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PFAS in drinking water: German environmental protection associations warn against contamination with chemicals

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PFAS in drinking water: German environmental protection associations warn against contamination with chemicals

Health PFAS

Perpetual chemicals discovered in drinking water

Status: 23.04.2024 | Reading time: 2 minutes

US authorities regularly have water samples tested for PFAS, as shown here

What: AP

Associations presented the results of a drinking water test in Germany: persistent chemicals were detected in nine out of ten tap water samples from large cities and in three mineral waters. Limit values ​​have not been exceeded, but there is talk of a “pollution crisis”.

The Federation for the Environment and Nature Conservation (BUND) and the Federal Association of the Energy and Water Industry (BDEW) warn about “perpetual chemicals” in German drinking water. However, the levels for these substances, known by the abbreviation PFAS, are consistently below the applicable limit values, the associations have now announced, referring to a drinking water test by the BUND. The daily intake of these very stable chemicals through drinking water is comparatively low.

In November and December 2023, the BUND had five mineral and ten tap water samples examined in the laboratory for three permanent chemicals in a drinking water test. Namely trifluoroacetic acid (TFA), melamine and 1,4-dioxane (mineral water) or benzotriazoles in tap water.

Harmful substances were detected in three samples of well-known mineral water brands – and in nine of the ten tap water samples: Samples from Stuttgart, Meschede and the European Parliament in Brussels were notable, among others. However, the threshold of the applicable limit values ​​was not exceeded, it was said.

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The chemical group of per- and polyfluorinated alkyl substances (PFAS) includes an estimated over 10,000 individual substances that are used in everyday products such as anoraks, pans or cosmetics. In industry they are used in seals, insulation or cables. Lithium-ion batteries also rely on PFAS.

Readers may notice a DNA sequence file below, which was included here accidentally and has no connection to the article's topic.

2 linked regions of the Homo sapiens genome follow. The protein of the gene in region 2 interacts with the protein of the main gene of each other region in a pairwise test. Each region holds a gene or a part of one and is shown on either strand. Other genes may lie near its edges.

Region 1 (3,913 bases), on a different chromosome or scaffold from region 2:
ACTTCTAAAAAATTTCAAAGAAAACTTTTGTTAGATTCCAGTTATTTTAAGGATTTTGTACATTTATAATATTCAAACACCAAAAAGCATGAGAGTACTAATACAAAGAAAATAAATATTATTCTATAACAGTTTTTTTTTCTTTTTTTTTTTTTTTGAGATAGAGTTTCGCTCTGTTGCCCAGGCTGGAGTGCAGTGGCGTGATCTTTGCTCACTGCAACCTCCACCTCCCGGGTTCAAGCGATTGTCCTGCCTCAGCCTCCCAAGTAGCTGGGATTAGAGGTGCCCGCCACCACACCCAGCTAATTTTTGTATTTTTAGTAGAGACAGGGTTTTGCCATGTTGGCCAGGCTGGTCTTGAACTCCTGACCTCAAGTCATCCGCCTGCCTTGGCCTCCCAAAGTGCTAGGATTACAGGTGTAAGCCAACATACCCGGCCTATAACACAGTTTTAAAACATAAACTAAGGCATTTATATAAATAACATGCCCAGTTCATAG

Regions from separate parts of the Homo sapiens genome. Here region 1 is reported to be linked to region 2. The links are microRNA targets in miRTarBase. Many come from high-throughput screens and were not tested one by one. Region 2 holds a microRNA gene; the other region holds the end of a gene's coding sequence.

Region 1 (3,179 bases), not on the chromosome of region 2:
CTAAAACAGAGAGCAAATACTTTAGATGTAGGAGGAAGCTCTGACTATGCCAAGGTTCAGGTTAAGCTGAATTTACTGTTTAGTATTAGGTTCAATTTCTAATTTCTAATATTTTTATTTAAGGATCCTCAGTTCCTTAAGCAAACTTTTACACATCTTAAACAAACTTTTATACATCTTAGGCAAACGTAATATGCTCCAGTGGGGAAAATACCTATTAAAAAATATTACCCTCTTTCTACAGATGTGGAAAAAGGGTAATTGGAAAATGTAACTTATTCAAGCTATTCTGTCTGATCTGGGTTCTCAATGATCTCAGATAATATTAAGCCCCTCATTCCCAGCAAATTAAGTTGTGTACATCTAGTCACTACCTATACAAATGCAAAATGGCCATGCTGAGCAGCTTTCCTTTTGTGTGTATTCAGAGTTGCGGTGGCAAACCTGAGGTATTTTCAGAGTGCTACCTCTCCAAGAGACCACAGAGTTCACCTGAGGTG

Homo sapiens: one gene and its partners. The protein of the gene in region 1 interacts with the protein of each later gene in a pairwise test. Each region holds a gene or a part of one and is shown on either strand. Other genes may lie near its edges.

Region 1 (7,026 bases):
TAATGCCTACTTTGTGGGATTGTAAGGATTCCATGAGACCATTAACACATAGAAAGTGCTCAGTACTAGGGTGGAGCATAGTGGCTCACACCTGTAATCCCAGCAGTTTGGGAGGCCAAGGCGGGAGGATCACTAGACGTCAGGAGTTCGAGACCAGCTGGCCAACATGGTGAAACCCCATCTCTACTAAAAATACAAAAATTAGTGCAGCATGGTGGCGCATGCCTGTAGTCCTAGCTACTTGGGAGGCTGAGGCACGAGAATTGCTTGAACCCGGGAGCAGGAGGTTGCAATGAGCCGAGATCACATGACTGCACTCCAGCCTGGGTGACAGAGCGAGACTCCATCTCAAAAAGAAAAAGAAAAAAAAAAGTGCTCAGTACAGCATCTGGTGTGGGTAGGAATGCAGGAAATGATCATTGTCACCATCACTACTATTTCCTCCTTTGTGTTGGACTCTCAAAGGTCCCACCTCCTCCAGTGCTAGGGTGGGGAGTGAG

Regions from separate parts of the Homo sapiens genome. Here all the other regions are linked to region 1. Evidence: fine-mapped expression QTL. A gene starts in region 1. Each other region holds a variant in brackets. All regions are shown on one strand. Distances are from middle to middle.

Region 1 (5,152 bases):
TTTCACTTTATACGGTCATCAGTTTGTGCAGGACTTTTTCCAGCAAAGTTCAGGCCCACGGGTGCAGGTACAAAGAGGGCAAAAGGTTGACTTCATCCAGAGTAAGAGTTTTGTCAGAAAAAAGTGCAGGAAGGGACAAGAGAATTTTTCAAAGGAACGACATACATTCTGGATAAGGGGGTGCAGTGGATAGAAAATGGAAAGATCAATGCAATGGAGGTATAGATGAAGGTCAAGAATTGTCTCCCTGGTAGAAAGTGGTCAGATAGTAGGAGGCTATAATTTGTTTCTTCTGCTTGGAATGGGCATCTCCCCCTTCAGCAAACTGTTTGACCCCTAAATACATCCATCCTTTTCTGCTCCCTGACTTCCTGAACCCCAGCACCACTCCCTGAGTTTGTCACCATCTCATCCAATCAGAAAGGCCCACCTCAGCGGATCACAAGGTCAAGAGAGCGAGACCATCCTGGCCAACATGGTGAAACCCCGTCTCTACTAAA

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BUND chairman Olaf Bandt said: “We have been impregnating our environment with PFAS” for more than 70 years. This has also led to pollution of our drinking water. The good news, says Bandt, is: “Tap water and mineral water do not pose an acute health risk.” Nevertheless, the BUND test illustrates the extent of the pollution crisis. Bandt assessed PFAS pollution as fundamentally harmful to people and the environment.

In France, PFAS is also viewed critically. Here, environmentalists collect samples from the wastewater of a chemical factory in April 2024

What: AFP

BDEW managing director Martin Weyand said increasing pollutant inputs were putting a strain on raw water resources. This makes drinking water treatment more and more expensive. “An effective strategy is therefore necessary to avoid further future inputs of PFAS,” explained Weyand.

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He called for pollutant inputs to be avoided directly at the source. It is important to distribute costs in a way that is fair to those responsible. “Manufacturers have to pay.” Weyand called for a fund that industry and trade should pay into to cover the economic costs of PFAS pollution.

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